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Ten Things We Still Don't Understand About Humans

Soulskill posted more than 5 years ago | from the why-do-they-like-will-ferrell-movies dept.

Science 397

ParticleGirl writes "New Scientist has an article examining 10 human features (bugs?) that we still don't understand, like blushing, laughing, and nose-picking. There are some interesting, speculative evolutionary explanations listed for each. '[Psychologist Robert R. Provine] thinks laughing began in our pre-human ancestors as a physiological response to tickling. Modern apes maintain the ancestral 'pant-pant' laugh when they are tickled during play, and this evolved into the human 'ha-ha.' Then, he argues, as our brains got bigger, laughter acquired a powerful social function — to bond people. Indeed, Robin Dunbar at the University of Oxford has found that laughing increases levels of endorphins, our body's natural opiates, which he believes helps to strengthen social relationships.'"

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Nose picking? (5, Insightful)

18_Rabbit (663482) | more than 5 years ago | (#28992307)

What's not to understand? It clears the nose!

Re:Nose picking? (4, Insightful)

Kokuyo (549451) | more than 5 years ago | (#28992321)

And is so much less uncomfortable than blowing your nose.

Re:Nose picking? (5, Insightful)

Abstrackt (609015) | more than 5 years ago | (#28992383)

And it dislodges whatever blowing your nose couldn't.

Re:Nose picking? (5, Informative)

Anonymous Coward | more than 5 years ago | (#28992791)

And it dislodges whatever blowing your nose couldn't.

This one morning... I had one of those hard, pointy bits of dried mucus in my nose, I had to pull it out, the poking was painful. It was firmly glued to the side of my nose, and I ended up pulling out a long strand that felt like it had been filling up a sinus cavity all the way across my cheekbone. It felt like my head was 5 pounds lighter after that! It was magical, I tell you.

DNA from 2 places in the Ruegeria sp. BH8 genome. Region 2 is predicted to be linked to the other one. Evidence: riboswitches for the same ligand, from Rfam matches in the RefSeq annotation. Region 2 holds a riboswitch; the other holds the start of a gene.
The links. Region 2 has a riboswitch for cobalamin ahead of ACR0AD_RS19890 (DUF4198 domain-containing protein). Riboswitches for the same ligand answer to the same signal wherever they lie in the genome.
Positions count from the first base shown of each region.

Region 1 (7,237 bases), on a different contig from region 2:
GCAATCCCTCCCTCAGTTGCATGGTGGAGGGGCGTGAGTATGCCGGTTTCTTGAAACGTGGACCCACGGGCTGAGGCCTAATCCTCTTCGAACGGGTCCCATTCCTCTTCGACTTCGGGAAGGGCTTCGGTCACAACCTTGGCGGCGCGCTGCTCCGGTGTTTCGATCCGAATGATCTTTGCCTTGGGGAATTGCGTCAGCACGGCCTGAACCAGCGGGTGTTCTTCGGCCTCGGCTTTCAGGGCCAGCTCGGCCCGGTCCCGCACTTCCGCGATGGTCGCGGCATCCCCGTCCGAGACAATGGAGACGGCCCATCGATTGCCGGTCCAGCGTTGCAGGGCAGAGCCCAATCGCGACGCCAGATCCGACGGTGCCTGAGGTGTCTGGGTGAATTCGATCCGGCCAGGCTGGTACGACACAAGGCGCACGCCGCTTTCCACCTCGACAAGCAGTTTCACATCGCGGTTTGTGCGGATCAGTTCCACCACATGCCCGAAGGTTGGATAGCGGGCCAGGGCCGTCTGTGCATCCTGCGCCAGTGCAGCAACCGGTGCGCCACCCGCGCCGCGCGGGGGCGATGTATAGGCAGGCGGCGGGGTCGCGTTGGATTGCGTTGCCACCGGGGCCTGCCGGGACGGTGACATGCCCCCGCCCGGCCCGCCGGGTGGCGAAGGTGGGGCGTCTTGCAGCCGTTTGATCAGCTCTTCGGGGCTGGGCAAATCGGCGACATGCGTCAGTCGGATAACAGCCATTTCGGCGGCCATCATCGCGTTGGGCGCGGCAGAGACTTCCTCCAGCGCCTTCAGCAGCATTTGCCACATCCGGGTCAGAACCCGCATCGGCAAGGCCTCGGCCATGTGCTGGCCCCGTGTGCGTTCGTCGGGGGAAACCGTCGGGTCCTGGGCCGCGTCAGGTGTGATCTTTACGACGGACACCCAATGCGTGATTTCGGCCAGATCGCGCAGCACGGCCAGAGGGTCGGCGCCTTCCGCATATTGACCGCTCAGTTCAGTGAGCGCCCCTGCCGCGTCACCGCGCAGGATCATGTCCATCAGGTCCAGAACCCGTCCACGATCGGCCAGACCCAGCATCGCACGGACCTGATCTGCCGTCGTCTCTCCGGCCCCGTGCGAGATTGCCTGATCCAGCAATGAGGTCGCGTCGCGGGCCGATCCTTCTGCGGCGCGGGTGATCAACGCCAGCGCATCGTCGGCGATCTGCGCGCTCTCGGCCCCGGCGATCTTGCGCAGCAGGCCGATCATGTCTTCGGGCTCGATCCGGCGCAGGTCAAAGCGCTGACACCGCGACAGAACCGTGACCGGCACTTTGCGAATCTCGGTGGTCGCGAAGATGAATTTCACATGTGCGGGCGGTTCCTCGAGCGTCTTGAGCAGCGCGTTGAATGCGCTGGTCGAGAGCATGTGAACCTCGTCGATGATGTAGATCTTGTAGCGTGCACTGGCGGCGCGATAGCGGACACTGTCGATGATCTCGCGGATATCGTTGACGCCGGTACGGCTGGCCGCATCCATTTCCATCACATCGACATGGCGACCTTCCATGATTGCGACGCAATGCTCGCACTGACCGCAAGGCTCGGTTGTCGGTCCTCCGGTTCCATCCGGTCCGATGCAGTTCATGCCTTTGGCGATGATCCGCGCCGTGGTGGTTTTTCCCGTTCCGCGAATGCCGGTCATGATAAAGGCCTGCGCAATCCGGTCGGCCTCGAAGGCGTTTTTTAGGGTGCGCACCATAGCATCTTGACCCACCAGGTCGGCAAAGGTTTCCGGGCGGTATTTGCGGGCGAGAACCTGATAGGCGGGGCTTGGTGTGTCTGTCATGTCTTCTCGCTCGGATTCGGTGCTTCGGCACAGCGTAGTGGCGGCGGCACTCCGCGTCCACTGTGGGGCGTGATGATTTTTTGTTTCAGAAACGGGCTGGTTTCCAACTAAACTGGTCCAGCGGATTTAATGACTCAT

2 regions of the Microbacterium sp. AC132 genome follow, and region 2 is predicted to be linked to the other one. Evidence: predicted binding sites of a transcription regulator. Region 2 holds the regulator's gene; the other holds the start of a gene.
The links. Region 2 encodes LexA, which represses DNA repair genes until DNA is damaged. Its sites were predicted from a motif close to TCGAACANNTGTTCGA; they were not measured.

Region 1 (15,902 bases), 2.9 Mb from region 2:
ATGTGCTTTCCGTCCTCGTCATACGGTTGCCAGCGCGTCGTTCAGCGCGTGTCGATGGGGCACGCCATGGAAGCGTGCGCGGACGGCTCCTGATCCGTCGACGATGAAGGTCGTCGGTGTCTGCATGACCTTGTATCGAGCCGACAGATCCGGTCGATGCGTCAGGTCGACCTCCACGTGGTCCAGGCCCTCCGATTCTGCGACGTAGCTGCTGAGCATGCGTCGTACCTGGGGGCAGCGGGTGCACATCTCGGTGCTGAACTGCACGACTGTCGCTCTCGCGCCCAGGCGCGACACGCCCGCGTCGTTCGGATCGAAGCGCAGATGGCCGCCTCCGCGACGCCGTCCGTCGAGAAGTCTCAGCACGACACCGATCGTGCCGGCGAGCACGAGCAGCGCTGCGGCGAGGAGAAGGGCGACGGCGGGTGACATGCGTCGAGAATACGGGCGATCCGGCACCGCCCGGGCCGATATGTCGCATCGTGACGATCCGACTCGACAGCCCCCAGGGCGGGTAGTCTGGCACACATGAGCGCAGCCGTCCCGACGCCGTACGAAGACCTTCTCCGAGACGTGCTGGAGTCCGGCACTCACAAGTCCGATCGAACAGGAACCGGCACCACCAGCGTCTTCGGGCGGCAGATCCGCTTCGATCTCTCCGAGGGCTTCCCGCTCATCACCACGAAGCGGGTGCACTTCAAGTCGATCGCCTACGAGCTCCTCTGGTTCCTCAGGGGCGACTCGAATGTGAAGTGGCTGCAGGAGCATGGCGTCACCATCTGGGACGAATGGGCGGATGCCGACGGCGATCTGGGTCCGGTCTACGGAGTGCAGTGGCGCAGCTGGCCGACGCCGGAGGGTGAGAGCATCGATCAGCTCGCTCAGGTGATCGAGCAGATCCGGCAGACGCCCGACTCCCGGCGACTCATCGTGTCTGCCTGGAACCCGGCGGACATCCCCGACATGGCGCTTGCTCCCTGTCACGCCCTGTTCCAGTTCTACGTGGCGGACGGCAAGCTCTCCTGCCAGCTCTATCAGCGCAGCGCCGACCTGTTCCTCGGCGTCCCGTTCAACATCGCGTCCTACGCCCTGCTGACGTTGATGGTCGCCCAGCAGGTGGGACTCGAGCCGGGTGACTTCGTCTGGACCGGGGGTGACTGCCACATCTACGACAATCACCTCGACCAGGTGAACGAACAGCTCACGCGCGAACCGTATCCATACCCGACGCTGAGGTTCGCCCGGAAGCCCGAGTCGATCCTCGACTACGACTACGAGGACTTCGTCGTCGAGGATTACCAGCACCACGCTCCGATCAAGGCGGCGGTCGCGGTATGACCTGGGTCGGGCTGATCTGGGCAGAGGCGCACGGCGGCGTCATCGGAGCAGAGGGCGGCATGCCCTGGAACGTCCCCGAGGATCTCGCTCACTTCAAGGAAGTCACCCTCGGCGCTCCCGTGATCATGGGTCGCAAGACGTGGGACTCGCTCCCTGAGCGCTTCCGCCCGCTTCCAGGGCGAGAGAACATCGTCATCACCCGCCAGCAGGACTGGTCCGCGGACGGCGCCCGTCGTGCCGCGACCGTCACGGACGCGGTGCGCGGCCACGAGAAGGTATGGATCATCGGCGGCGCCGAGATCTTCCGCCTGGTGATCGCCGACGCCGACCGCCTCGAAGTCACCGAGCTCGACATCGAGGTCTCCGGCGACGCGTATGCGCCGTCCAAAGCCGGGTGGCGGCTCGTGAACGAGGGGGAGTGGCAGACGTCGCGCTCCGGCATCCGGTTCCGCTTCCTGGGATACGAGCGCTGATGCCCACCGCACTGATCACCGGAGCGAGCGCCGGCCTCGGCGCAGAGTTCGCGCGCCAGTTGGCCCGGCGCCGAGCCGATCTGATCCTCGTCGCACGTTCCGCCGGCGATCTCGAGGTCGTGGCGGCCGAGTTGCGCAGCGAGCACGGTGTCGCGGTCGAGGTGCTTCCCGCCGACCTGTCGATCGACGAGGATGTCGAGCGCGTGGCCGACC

How about Titanic conspiracies... (-1, Offtopic)

Anonymous Coward | more than 5 years ago | (#28992825)

Like this one...

In 1912, the far looking director of the Black Star Line, Ernest Borgnine, decided to build three ships that looked like his dick. To reinforce how large he thought his wanker was, he named the three Olympic (as his dick could compete in the Olympics and win), Titanic, and Gigantic (later renamed Britannic as he was castrated for his involvement in the sinking of Titanic) As was the fashion at the time, the boat was made of marshmallow with Graham cracker reinforcements and holes in the side for the oars, chocolate and cannon mounts. Due to the extreme lightness of the marshmallow, the ship was pronounced "unsinkable" (which is a strange way to say "Titanic", but the English have odd accents).

Later that year, the Titanic made its maiden voyage (the maidens were to be delivered to Afghanistan to be sold into slavery. It is thought that the fact that Afghanistan is land-locked may have contributed to the ship's demise). The voyage took it past the Bermuda Triangle (often thought to have caused the downfall of Vanilla Ice), which is known for its abundance of crayfish. These crayfish eat plankton, krill, the occasional local native, and manganese nodules which are found on the seabed. Manganese is a ferromagnetic substance, which is why most of the crayfish are magnetised (this is why you find them in large conga lines at the bottom of the ocean). Occasionally, these lines of crayfish double back on themselves, and create loops. Once these get up to speed, the rotating magnetic field can cause significant inductive heating and structural failure in nearby metal. Unfortunately, the Titanic was floating over one of these so called "lobster twirls", the structural supports gave way, and the marshmallow collapsed into the water. People say that the surrounding water was syrupy for days.